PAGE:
Final draft of wetlands legislation submitted

WASHINGTON — After years of work, the town of Washington’s Wetlands Committee plans to hand over the final draft of the legislation at the town meeting on Dec. 9.

“Our work is done,� said Mike Murphy, town councilman and chair of the committee. (The Nov. 17 revision is posted on the town website.)

After two public hearings this year on the new law, letters from attorneys, the advice of internationally regarded environmental scientists from the Cary Institute, the opinions of local residents, and a petition with over 100 signatures supporting the law, the legislation has basically remained unchanged since its May 13, 2010, draft.

The revision does clarify that “the review of an application under this section shall be in conjunction with the property owner’s application for building permit, site plan and/or subdivision approval.� Certain provisions have been made more precise. “Alter� is eliminated as a definition and “impact on general public health, safety and welfare� has been added.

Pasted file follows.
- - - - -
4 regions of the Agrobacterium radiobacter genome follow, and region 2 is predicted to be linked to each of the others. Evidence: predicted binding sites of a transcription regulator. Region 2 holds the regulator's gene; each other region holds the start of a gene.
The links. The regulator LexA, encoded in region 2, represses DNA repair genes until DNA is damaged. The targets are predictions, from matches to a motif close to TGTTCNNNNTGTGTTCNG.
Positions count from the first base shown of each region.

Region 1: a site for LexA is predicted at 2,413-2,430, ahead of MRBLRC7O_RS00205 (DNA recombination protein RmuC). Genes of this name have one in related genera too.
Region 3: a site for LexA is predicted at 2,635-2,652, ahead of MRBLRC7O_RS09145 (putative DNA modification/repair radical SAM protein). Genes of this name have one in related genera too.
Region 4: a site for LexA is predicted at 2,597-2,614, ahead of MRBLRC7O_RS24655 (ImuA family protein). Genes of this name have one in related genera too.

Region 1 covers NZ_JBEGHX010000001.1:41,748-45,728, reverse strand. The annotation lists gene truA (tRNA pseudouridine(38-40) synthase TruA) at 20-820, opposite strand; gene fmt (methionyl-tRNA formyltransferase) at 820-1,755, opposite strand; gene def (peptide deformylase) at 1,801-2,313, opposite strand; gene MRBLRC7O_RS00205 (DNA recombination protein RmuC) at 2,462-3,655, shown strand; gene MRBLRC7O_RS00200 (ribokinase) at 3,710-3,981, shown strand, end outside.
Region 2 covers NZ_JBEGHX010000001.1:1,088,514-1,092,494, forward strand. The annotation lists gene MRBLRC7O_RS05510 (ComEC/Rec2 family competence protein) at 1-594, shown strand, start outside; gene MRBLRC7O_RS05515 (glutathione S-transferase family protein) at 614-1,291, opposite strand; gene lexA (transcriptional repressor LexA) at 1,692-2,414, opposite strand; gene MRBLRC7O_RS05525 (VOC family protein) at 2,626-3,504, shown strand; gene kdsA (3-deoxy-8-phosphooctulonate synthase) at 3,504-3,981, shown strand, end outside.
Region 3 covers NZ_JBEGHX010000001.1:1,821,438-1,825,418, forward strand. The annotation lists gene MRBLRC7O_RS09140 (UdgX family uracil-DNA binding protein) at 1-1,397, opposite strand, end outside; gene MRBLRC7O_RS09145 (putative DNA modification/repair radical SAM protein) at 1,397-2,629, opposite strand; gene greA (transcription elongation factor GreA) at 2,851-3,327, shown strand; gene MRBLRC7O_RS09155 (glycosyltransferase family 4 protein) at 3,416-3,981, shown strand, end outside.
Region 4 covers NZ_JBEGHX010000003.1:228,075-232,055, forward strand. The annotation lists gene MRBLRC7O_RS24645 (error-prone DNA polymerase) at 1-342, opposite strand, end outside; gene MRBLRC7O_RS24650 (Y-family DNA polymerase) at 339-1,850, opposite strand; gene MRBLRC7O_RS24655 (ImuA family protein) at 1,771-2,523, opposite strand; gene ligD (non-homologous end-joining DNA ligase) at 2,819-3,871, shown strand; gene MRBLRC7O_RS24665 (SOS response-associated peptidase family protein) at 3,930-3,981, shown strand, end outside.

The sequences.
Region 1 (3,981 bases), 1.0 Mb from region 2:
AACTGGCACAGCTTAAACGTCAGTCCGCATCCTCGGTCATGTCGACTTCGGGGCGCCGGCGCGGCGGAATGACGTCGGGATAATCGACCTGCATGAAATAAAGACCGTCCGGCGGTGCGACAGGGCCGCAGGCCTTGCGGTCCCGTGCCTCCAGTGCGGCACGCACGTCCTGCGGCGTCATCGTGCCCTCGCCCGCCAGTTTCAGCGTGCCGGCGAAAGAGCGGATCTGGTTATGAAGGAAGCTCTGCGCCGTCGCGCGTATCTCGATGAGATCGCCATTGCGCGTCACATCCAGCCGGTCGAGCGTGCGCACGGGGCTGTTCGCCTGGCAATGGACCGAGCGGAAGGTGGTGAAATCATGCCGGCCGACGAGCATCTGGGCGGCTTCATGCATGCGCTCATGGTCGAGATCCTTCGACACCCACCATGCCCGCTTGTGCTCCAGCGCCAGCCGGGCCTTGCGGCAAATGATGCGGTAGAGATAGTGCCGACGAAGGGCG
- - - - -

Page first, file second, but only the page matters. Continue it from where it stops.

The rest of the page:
Probably the most obvious change is the addition that “certain structures� that are less than 100 feet in area may be approved at the zoning administrator’s discretion. Presumably sheds, duck blinds and tree houses might not need permits.

But the pro and con issues brought up in public meetings have not produced any significant changes to the document. Vernal pools under one-quarter of an acre remain unregulated. There is still disagreement about the best maps to utilize in identifying wetlands.

Citizen concerns about application costs, tax implications and constraints on growth remain, as well as the objections of Rob Dyson and his attorneys, who claim that no legislation is necessary as wetlands are already regulated.

At the town meeting on Dec. 9 another public hearing on the legislation probably will be set for early next year.

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